We forget that there is more to app development than the the work of the coders. App development firms are in business to make money, not just to develop great apps. This is true for your internal team too, and there’s often a disconnect between the development and business sides of your organization in managing app development.
On one hand the business side looks at the bottom line and expects an app to immediately have a return on investment, or for their developers to inherently know what apps the business needs to get work done. On the other hand, developers might not understand the business, and develop based on what they think is best rather than what is best for return on investment.
Communicate. Communicate. Communicate.
Steve Mezak and Tom Cooper from Accelerance sat down recently to discuss the disconnect between business strategy and technology, and provided suggestions on how to remedy this common issue.
Not surprisingly communication is key. On the business side, a clear vision of what the company expects the app to do is vital. How is your development team going to be able to do their job well if little time was spent on expectations, strategies, and goals for your project? They won’t. You’ll have one idea how to do it, while your developers are writing code for what they think you need, rather than what they know you need.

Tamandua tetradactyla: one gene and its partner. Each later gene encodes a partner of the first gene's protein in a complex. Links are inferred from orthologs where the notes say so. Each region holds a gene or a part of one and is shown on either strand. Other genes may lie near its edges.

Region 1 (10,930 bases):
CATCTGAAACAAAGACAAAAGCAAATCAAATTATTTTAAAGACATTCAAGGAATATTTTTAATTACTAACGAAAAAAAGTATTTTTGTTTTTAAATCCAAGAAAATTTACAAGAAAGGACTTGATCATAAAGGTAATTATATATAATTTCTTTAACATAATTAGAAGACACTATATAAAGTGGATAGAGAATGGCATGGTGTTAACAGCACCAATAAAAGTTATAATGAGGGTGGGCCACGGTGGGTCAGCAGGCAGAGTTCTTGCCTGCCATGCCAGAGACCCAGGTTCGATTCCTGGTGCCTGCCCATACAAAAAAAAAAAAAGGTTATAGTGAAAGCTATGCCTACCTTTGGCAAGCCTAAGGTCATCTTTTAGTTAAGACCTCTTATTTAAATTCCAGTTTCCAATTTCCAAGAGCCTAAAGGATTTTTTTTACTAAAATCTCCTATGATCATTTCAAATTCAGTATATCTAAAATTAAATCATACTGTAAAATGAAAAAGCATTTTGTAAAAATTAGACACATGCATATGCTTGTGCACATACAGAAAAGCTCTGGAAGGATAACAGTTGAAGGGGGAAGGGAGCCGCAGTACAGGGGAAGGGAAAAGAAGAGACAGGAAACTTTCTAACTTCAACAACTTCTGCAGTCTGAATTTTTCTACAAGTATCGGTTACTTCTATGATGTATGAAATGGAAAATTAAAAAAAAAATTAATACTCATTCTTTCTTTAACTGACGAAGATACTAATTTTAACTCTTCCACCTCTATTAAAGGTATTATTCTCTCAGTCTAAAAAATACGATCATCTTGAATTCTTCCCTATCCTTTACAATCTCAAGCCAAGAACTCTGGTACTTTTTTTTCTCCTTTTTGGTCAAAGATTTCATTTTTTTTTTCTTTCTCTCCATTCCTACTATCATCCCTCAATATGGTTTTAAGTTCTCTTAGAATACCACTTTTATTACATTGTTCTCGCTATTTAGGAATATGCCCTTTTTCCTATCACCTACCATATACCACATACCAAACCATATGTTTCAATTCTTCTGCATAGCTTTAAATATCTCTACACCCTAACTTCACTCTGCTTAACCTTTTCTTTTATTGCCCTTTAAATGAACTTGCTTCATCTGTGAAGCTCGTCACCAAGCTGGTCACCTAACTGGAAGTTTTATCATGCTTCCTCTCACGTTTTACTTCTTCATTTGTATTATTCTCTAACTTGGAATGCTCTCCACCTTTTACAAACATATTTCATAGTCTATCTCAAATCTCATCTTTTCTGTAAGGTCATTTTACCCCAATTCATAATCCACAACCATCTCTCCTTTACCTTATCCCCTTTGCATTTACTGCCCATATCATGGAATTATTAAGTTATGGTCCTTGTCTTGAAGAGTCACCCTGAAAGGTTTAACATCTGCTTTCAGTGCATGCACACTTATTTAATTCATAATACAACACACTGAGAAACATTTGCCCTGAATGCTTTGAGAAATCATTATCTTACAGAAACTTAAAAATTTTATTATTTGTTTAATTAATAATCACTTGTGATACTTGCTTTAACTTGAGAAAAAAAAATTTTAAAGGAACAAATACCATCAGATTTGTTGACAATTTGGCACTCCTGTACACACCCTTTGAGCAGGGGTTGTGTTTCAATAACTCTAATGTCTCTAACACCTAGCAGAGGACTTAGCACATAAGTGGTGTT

On the development side, it’s important to speak up if something doesn’t sound right. Sometimes business leaders can come up with some pretty off-the-wall ideas that either are horribly inefficient or just won’t work. The problem is developer teams walk away and just do as they’re told. That’s equally as bad. Don’t be afraid to say “that’s not going to work.” But if you do, be ready to offer an alternative.
“What I've seen over and over again is a disconnect between the technical folks and the so-called business folks where there's almost a perception that those are different entities,” Tom laments.
Speak the Same Language
Tom points out that even when the business and development teams communicate, it’s often in a completely different language. “Let me give you enough buzz words so you'll go away and leave me alone,” he says. "That’s not going to end well."
Talk to each other in plain English. Understand that a developer isn’t going to grasp the idea of conversion and ROI completely, and conversely the money guy isn’t going to know what you're talking about when you talk about MVP. You’re seeing the end goal from completely different perspectives.
Perhaps the biggest takeaway here from the perspective of managing app development is to communicate in ways that promotes discussion rather than discouragement. In the end, the product will satisfy both the business and development teams.